Medium- and high-voltage systems that range from 9 to 72 V often require one or more of the following circuit capabilities: hot-swap control, circuit-breaker fault protection, and inrush current limiting. Without R4, the circuit shown in the figure provides inrush current limiting and a reliable circuit-breaker function for the load (C1 and R2). Yet it contains only a p-channel MOSFET, a hot-swap controller IC, and two optional resistors (R1 and R3). Adding R4 (a low-value resistor) at the MOSFET drain provides an adjustable trip-point and improved accuracy over the operating temperature range.

For hot-swap applications, U1 limits the inrush current based on a typical gate-drive slew rate of 9 V/ms. Inrush current is given by the equation:

I = (C × dV)/dt = C × SR

where C stands for load capacitance, and SR is the slew rate, set by U1 at 9 V/ms (typical). For a load capacitance of 100 µF, the IC limits inrush current to approximately 0.9 A.

U1's circuit-breaker function uses an internal comparator and the MOSFET on-resistance (R_{DS(ON)}) to sense a fault condition. R_{DS(ON)} for Q1 is typically 52 mΩ, and U1 has selectable circuit-breaker (CB) trip points of 300 mV, 400 mV, or 500 mV. At the lowest trip point (300 mV), the CB trip current at T_{J} = 25°C is typically 5.77 A.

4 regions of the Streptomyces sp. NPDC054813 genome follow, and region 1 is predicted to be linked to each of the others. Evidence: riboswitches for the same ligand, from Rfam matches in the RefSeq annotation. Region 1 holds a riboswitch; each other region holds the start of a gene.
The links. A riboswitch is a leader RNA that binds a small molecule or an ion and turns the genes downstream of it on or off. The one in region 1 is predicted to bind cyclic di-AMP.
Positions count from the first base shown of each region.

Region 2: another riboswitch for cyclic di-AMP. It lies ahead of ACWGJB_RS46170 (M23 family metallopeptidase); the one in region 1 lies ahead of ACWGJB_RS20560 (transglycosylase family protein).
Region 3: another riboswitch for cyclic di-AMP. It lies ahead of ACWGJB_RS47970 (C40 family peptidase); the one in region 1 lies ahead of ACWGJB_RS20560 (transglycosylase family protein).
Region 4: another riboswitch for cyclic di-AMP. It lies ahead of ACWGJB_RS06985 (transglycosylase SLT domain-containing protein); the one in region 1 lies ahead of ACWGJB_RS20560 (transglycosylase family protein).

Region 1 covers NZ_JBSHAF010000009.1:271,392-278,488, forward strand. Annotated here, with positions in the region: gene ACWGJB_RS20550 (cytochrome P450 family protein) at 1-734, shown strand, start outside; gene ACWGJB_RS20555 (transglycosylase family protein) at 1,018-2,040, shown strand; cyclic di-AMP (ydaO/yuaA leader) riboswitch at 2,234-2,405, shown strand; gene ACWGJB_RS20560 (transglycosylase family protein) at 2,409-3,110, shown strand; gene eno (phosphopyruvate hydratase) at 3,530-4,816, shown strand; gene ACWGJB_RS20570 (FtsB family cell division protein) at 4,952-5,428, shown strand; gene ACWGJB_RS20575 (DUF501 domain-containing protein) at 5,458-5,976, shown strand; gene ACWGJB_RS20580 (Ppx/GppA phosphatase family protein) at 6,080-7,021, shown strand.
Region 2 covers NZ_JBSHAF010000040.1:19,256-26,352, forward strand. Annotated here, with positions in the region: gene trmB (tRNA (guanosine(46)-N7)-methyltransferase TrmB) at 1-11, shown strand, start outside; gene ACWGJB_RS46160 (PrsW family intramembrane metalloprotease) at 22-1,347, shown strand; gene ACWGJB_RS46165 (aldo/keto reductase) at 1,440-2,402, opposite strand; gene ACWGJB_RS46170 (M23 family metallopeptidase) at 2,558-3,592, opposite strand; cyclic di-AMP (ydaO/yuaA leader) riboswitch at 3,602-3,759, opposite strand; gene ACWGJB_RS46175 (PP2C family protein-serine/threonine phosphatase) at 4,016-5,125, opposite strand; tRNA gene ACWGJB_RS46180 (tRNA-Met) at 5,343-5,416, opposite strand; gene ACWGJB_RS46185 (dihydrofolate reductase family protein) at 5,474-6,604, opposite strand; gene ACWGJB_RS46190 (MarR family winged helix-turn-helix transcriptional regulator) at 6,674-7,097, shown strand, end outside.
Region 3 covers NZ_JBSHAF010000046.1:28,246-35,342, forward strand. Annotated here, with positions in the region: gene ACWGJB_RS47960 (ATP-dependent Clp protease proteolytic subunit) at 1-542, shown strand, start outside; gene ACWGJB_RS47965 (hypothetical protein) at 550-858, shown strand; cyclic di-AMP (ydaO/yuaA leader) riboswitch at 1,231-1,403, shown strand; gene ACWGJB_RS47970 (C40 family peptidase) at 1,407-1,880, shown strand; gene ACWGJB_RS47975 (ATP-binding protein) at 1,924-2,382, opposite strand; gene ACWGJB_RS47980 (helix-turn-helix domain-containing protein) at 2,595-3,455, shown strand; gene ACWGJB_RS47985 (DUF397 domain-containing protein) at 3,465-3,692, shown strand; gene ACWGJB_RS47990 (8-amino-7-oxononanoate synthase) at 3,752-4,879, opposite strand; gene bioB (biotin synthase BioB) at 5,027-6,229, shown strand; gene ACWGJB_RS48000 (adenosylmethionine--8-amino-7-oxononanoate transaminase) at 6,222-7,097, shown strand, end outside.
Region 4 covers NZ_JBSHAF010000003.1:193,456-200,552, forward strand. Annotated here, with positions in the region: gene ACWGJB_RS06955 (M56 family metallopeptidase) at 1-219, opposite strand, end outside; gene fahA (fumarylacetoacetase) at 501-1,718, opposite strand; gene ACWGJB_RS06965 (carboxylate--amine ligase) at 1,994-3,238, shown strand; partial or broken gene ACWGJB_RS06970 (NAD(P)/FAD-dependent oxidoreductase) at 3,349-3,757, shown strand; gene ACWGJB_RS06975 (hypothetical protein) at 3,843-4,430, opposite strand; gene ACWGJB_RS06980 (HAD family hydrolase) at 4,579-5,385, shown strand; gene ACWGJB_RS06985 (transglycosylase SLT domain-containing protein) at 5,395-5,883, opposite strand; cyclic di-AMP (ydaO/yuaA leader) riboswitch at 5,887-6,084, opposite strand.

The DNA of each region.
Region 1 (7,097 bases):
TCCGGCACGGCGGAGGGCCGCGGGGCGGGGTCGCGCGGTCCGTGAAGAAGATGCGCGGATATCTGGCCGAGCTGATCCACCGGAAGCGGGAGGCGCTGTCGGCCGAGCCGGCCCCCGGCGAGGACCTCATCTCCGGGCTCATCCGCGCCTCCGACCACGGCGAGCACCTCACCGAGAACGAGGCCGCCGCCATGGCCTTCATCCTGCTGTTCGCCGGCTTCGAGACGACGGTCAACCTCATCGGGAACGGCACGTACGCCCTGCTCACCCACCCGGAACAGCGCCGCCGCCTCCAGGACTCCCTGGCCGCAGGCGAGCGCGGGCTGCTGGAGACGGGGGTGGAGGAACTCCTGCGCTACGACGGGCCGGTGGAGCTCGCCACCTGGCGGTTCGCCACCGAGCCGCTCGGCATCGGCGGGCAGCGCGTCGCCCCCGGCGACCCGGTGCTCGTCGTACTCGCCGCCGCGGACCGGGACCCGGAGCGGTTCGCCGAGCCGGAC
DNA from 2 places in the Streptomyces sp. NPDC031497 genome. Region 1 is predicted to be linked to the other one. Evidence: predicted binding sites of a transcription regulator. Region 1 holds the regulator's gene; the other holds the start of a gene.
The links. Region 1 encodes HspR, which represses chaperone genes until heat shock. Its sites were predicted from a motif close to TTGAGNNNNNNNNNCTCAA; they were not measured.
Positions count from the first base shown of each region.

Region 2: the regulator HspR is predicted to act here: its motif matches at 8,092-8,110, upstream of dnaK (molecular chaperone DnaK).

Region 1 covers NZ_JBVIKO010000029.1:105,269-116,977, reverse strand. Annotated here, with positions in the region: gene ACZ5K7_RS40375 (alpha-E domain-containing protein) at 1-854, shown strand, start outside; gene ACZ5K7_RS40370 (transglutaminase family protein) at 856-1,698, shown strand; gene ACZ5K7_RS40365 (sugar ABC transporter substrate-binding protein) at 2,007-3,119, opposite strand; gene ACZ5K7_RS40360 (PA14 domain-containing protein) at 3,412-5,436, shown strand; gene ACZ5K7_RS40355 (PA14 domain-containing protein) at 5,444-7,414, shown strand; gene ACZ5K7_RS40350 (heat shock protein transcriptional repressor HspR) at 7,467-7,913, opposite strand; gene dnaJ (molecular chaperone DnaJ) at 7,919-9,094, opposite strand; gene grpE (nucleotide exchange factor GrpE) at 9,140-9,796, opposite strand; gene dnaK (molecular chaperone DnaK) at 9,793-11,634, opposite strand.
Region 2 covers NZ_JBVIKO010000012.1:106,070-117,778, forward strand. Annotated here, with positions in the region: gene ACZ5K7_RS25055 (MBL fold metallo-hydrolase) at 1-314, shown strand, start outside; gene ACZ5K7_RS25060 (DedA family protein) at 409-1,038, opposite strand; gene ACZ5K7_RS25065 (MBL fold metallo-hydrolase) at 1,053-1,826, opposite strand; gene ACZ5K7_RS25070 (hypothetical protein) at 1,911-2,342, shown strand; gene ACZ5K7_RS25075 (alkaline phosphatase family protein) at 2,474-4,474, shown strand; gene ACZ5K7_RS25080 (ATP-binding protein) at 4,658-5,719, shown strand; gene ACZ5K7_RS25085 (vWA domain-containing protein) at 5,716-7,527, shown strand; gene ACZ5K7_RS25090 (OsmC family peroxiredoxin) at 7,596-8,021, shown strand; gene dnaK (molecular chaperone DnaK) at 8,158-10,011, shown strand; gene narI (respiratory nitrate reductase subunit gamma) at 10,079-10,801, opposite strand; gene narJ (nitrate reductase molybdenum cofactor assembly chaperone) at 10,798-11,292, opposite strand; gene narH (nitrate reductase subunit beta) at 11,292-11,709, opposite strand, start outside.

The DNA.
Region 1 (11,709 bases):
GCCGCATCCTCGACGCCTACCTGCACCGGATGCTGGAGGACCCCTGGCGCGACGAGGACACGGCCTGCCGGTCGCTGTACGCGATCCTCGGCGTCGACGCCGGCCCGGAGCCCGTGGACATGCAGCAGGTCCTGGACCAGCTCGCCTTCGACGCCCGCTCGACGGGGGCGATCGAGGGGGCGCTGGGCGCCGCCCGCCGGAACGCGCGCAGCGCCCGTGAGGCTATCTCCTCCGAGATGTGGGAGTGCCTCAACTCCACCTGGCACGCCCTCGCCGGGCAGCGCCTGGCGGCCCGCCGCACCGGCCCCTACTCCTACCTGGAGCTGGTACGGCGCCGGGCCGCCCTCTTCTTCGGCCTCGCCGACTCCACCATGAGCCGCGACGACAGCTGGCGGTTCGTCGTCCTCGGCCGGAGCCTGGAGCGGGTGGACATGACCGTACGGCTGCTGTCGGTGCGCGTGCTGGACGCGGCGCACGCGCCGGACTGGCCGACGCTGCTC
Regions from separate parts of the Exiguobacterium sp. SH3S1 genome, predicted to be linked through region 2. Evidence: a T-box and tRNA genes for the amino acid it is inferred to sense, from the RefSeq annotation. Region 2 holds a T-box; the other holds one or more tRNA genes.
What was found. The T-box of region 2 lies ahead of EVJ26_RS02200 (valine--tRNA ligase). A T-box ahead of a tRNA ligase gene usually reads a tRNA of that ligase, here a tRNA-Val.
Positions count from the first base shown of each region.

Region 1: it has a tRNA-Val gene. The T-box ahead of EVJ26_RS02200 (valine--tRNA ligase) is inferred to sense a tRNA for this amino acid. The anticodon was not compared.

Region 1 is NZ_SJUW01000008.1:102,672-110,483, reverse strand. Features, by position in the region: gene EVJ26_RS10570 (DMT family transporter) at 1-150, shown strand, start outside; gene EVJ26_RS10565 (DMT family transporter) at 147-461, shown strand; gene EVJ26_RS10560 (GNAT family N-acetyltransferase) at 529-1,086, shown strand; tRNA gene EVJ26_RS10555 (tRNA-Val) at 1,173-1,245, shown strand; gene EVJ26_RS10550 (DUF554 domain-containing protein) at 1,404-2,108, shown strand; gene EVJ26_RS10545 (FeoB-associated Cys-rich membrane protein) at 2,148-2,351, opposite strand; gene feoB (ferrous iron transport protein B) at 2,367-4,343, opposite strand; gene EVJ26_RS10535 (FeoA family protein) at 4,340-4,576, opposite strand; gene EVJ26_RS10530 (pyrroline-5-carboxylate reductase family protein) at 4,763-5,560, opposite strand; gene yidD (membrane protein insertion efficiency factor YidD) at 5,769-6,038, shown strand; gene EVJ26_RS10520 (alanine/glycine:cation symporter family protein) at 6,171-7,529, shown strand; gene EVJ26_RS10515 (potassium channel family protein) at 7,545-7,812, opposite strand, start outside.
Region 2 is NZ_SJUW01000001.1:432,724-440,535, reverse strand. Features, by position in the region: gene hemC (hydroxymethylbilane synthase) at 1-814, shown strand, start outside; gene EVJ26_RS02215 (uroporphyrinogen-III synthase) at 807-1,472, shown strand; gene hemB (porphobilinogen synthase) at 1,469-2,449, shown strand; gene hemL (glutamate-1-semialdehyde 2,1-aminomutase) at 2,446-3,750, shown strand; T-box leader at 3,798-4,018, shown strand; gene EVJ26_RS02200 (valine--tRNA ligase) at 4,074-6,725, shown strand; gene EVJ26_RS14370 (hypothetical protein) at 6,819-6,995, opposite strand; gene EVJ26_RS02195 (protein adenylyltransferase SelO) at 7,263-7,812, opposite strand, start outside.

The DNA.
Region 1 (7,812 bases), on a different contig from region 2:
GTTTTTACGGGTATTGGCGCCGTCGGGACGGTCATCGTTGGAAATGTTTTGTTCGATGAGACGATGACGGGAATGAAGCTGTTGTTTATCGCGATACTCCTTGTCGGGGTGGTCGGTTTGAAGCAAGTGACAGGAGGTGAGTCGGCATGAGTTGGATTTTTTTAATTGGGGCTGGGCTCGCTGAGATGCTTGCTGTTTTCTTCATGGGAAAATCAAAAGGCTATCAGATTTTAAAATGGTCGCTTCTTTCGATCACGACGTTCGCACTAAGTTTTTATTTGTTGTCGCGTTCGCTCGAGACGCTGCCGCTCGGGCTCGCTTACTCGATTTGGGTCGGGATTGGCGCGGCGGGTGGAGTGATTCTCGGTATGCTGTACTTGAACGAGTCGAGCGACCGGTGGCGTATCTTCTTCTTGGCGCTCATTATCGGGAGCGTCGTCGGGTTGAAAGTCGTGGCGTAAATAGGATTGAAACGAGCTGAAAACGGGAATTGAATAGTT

The circuit breaker's voltage-trip value is determined from the equation:

V_{CB} > R_{DS(ON) }× I_{LOAD(MAX)}, or V_{CB}/I_{LOAD(MAX)} > R_{DS(ON)}.

Suppose the desired limit is 2 A. Using typical values:

300 mV/2 A ~ 150 mΩ > R_{DS(ON)}.

Instead of substituting another MOSFET with higher on-resistance, add a resistor of approximately 100 mΩ (R4) in series with Q1. Besides enabling adjustable circuit-breaker levels, R4 provides better circuit-breaker accuracy and improved stability over temperature. For example, R_{DS(ON)} for Q1 is ~ 52 mΩ at T_{J} = 25°C and ~ 130 mΩ at T_{J }= 125°C, a change of 150%. If you add a 100-mΩ, 100-ppm/°C resistor (which varies by 0.001 Ω from 25 to 125°C), the combined variance from 25°C (152 mΩ) to 125°C (231 mΩ) is only 79 mΩ, which is 52%.